Henderson Loggie: Lawyers face issues examining witnesses in virtual courtrooms

Henderson Loggie: Lawyers face issues examining witnesses in virtual courtrooms

CaptionPeter Graham and Christine Rolland

Peter Graham, director of Henderson Loggie’s forensic accounting practice in Scotland, who is regularly appointed as expert determiner by the President of ICAS, has revealed that lawyers in Scotland have experienced issues when examining or cross examining witnesses in virtual courtrooms.

Henderson Loggie’s latest ‘Views on the Scottish legal landscape’ survey has captured the dissatisfaction among lawyers with virtual court hearings introduced during the pandemic, with 45% voting that representing clients virtually is worse than in traditional courtrooms.

Yet, in 2020, two out of three respondents to a previous survey by the accountancy firm, one of very few in Scotland with a specialist forensic accounting division, thought that the courts should allow clients to be represented remotely in civil courts to reduce the backlog, suggesting that full proofs should be run online.

Since then, almost all respondents (95%) have had experience of cases being heard in virtual courtrooms. Half described the experience as no more or less efficient than traditional courtrooms but 45% voted that representing clients virtually is worse. 60% of those asked rated virtual procedural hearings to be better than traditional procedural hearings and almost half (47%) gave the thumbs down to online platforms.

The highest levels of dissatisfaction with virtual courtrooms were in relation to examining and cross-examining both witnesses of fact, where 83% with experience consider it worse than in a traditional courtroom, and expert witnesses, where 70% of those with experience considered it worse. 85% with experience in running virtual proofs rated them worse than traditional proofs.

Peter Graham said: “Although virtual courtrooms have kept the wheels of justice turning throughout the pandemic and have some advantages of convenience over traditional courtrooms, lawyers have experienced issues when examining or cross examining witnesses.

“In a traditional courtroom setting, non-verbal communication plays a significant role in this process, and nuances are lost through a video link. As a forensic accountant and expert witness, I have also found the virtual experience to be less satisfactory when facing a full court online. A level of control is lost when it’s not possible to see the Judge type or write notes, or to physically turn to address him or her to respond to questions. It means that the chance of interruption and opportunity to distract is much higher.”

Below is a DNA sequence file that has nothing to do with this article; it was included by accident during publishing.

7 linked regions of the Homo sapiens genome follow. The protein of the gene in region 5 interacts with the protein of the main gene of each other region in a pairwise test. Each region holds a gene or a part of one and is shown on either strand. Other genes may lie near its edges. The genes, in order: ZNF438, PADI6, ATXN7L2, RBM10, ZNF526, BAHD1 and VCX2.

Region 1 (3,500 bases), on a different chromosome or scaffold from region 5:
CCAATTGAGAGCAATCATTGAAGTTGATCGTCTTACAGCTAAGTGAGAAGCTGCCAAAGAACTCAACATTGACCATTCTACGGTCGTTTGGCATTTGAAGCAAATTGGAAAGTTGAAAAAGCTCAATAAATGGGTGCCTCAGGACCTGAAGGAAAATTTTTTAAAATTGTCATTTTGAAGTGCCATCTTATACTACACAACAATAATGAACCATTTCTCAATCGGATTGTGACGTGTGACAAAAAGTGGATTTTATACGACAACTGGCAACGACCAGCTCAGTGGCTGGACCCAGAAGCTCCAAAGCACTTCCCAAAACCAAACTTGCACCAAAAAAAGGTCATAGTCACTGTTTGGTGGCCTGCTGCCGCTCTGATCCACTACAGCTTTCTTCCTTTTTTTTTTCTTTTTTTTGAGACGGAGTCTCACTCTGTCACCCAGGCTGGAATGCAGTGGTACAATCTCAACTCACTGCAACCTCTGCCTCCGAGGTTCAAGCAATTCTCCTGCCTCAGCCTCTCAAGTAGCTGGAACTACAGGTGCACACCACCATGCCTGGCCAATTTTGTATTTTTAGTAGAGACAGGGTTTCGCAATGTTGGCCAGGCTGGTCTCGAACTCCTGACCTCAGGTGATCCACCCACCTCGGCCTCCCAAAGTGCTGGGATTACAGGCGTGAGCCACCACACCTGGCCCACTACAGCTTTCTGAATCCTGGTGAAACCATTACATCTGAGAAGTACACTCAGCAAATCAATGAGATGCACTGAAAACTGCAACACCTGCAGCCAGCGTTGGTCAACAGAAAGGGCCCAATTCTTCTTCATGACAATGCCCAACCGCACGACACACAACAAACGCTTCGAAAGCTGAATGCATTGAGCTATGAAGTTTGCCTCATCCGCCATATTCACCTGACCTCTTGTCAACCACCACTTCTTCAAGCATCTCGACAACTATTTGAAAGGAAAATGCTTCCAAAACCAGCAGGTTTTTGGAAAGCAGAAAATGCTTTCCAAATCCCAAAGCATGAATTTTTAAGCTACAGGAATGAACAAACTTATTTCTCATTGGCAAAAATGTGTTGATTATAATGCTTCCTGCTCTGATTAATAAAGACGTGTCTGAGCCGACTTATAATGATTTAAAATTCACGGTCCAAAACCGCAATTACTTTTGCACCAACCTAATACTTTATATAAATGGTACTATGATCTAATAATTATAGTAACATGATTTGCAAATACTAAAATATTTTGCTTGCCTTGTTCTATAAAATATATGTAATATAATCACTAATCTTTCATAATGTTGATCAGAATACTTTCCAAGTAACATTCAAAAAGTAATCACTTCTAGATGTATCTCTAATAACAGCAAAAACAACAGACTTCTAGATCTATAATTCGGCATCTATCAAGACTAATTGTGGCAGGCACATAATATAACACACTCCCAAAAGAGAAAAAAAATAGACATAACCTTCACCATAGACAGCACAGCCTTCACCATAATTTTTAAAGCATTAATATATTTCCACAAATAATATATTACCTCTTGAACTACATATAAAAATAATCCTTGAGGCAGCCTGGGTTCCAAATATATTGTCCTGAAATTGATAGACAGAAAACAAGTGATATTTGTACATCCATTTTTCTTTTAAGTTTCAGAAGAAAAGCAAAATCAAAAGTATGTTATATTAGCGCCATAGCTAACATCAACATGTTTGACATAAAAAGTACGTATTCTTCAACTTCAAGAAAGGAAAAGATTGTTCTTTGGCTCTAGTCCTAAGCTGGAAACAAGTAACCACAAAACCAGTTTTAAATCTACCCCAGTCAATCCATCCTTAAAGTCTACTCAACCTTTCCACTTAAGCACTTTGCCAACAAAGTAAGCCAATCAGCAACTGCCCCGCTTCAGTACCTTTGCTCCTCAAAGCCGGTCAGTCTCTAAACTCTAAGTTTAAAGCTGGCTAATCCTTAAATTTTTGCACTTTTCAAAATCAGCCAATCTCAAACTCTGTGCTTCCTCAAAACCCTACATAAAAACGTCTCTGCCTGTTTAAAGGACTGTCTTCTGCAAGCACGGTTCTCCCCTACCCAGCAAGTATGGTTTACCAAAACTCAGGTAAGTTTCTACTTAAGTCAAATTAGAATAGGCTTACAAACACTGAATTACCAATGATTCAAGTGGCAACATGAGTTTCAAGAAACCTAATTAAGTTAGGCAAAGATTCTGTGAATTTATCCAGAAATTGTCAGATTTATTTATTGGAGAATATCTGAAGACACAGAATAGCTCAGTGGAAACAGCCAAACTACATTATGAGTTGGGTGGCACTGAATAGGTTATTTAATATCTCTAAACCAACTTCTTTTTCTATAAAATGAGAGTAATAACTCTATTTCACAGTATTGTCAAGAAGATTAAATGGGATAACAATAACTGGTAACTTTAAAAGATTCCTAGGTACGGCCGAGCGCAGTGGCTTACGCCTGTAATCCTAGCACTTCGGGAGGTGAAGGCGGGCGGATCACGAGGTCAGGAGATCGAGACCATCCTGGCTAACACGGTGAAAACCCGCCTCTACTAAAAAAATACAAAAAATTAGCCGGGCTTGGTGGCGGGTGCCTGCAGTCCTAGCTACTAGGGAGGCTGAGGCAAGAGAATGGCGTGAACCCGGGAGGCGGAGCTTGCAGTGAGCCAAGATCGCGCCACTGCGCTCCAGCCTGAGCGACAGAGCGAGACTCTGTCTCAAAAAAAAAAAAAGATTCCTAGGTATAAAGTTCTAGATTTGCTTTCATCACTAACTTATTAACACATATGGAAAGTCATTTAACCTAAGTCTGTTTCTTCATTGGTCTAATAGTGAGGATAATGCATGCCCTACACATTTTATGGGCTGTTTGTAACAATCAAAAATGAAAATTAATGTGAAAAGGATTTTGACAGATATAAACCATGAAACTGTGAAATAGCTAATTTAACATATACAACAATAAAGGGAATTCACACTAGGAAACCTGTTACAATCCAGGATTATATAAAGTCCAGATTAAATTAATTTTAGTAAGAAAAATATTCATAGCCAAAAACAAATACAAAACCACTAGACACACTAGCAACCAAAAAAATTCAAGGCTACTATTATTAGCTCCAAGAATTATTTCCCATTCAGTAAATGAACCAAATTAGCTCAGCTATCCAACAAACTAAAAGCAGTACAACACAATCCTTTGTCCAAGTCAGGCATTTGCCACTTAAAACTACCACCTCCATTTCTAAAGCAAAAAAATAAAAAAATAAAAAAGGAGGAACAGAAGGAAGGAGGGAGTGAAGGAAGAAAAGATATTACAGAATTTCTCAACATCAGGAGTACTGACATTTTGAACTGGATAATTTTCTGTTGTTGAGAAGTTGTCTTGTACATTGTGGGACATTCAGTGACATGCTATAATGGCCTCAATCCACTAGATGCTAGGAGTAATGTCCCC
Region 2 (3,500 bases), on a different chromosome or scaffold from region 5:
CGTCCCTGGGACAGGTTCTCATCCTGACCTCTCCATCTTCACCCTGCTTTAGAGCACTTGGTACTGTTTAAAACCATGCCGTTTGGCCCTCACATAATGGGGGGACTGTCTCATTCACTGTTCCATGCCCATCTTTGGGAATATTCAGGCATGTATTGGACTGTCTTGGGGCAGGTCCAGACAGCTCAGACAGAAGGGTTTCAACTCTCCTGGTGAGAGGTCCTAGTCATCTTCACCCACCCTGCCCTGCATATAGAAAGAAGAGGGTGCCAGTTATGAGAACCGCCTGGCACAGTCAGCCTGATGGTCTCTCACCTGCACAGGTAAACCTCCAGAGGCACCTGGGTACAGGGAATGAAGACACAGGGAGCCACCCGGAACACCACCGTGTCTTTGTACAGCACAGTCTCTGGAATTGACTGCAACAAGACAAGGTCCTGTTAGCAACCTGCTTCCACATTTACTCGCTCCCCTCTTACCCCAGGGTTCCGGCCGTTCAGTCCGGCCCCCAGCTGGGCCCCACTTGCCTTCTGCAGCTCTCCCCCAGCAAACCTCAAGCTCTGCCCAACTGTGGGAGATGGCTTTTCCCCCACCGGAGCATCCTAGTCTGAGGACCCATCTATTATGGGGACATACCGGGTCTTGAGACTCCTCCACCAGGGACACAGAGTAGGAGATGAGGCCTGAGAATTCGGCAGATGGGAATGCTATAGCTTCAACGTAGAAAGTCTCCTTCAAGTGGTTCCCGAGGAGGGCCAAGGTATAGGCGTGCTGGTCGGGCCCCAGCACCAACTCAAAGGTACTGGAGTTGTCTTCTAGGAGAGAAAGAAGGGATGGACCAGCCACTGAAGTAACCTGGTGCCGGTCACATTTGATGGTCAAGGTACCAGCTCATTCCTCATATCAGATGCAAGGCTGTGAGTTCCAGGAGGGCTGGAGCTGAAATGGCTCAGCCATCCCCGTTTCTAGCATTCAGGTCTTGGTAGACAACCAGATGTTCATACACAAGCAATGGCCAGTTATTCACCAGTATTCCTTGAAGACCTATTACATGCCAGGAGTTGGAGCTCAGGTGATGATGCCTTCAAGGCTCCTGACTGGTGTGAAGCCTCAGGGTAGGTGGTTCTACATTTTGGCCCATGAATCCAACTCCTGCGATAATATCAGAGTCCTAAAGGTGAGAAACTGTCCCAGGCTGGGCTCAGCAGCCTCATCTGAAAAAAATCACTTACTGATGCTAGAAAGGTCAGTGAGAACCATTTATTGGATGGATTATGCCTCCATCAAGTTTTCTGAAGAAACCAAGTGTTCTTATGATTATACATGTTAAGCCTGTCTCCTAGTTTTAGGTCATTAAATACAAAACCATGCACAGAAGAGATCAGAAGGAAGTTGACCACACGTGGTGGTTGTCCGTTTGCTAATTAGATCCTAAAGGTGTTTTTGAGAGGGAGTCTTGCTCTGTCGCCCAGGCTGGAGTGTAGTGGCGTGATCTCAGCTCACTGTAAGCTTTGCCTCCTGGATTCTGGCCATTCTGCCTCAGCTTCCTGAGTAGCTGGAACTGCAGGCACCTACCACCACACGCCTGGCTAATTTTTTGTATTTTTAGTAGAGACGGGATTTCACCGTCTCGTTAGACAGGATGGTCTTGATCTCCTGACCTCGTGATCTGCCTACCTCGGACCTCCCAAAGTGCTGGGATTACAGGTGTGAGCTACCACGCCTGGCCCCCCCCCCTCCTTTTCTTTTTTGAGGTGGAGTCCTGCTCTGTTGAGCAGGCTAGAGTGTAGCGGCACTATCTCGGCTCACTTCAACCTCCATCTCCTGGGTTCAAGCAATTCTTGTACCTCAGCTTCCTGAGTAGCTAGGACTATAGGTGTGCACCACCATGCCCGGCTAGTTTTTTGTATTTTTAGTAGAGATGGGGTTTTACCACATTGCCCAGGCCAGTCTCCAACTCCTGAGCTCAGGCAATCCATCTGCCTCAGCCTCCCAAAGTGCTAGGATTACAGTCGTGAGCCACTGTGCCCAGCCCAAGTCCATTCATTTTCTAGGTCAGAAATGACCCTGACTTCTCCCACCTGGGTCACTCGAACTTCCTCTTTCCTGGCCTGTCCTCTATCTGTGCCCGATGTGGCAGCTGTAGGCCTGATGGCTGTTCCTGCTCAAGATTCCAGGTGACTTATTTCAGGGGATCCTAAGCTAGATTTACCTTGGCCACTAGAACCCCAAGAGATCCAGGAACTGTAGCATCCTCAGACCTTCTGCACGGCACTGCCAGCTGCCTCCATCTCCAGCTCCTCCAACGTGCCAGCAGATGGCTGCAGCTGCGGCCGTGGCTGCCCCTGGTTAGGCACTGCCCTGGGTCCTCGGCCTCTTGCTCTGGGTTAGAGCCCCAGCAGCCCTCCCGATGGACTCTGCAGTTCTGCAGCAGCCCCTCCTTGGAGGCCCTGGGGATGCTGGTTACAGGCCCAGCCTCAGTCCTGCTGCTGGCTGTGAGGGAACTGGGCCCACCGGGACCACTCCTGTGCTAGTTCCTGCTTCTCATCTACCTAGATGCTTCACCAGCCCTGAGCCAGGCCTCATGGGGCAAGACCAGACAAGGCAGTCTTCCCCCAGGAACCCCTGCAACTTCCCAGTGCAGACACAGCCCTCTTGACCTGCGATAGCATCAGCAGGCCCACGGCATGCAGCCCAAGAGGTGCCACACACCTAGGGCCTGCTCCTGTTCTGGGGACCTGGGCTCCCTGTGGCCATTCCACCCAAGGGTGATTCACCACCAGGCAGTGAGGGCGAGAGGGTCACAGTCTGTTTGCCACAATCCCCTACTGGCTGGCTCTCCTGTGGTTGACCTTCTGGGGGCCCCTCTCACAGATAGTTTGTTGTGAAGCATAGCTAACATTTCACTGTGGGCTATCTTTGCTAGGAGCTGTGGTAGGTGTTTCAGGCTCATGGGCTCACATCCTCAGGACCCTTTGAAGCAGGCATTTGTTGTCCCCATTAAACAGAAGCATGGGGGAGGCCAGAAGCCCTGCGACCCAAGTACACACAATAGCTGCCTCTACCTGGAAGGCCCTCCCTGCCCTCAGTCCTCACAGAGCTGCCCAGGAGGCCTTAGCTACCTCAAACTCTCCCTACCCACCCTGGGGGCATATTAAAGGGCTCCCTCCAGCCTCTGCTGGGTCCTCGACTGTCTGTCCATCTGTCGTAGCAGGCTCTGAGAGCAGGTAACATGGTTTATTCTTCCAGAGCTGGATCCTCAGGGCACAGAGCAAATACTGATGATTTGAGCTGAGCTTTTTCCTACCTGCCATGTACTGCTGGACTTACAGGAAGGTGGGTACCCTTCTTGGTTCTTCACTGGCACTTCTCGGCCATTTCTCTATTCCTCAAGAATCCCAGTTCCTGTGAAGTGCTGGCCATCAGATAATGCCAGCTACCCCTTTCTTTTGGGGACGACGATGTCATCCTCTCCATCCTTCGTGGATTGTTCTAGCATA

The report also points to a rise in the number of disputes not progressing because of COVID-19 with a quarter of those surveyed experiencing an increase.

Despite the introduction of litigation financing rules in April 2020, the financial and non-financial costs of pursuing matters have been stumbling blocks for those reluctant to stretch resources even further in already challenging times.

Christine Roland, Henderson Loggie forensic accounting director, added: “I am not surprised to learn that over 40% of respondents to our survey have seen an increase in the number of disputes not progressing due to COVID-19. With everyone feeling the pinch at present, it follows that the cost of pursuing cases was listed as the most common reason for not going ahead. In my experience, it can be the fear of the unknown in terms of costs that can be off-putting for clients who have no wish for a pyrrhic victory.’

“It is interesting that a lack of funding options was the second most common reason for cases not progressing. Since litigation funding has only been allowed in Scotland since the spring of 2020, it is very much still in its infancy. Perhaps it will just take time for litigation funding to become the norm, or, at least, a viable option in Scotland as it is in other jurisdictions.”

The survey discovered that an expected uptake in the use of alternative dispute resolution (ADR) has not happened. Back in 2020, 84% of lawyers asked said they expected ADR methods would be used in mediations, 52% said in arbitrations and 29% said in expert determinations.

This year’s research reveals that respondents haven’t seen anywhere near the predicted levels of ADR being used. Just over half of respondents have seen ADR being used in mediations, only 7% in arbitrations and 10% in expert determinations.

Hybrid working in the sector seems to be here to stay. Only 13% of lawyers surveyed have returned to working full time in the office, with the same number remaining full time at home.

One in five spend three to four days in the office and more than half (55%) spend one or two days in the office a week, appreciating the benefits of saving time and costs associated with the daily commute more than the environmental impact. Lower stress and a better work-life balance were ranked second in the list of benefits from respondents who enjoy the flexibility of working from home.

Increased productivity came third, reducing the risk of potential covid infection was fourth. Respondents focused on the social aspects among the top benefits of working from the office, with better Wi-Fi and increased productivity low down on the list.

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